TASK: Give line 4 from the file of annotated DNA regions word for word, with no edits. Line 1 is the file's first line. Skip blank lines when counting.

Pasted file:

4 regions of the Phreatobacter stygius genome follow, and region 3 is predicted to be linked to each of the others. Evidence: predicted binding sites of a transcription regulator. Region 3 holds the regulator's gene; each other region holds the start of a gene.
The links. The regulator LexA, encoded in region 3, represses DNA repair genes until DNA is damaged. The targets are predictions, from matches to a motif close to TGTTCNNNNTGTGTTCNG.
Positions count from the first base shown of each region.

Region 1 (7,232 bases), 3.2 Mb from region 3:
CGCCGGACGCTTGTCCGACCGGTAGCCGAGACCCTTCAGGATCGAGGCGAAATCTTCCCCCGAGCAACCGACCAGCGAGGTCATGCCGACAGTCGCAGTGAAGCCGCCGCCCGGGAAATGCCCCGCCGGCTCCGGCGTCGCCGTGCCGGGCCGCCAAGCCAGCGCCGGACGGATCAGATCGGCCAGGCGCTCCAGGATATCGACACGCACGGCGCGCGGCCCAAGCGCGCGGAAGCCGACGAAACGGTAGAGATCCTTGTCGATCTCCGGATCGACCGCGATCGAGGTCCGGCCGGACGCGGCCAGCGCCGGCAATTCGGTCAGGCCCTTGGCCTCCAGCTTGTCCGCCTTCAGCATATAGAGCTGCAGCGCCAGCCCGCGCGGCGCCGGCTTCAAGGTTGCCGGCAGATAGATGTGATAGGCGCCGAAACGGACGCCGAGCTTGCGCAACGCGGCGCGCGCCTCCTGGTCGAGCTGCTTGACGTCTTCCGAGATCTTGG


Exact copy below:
Region 1 (7,232 bases), 3.2 Mb from region 3: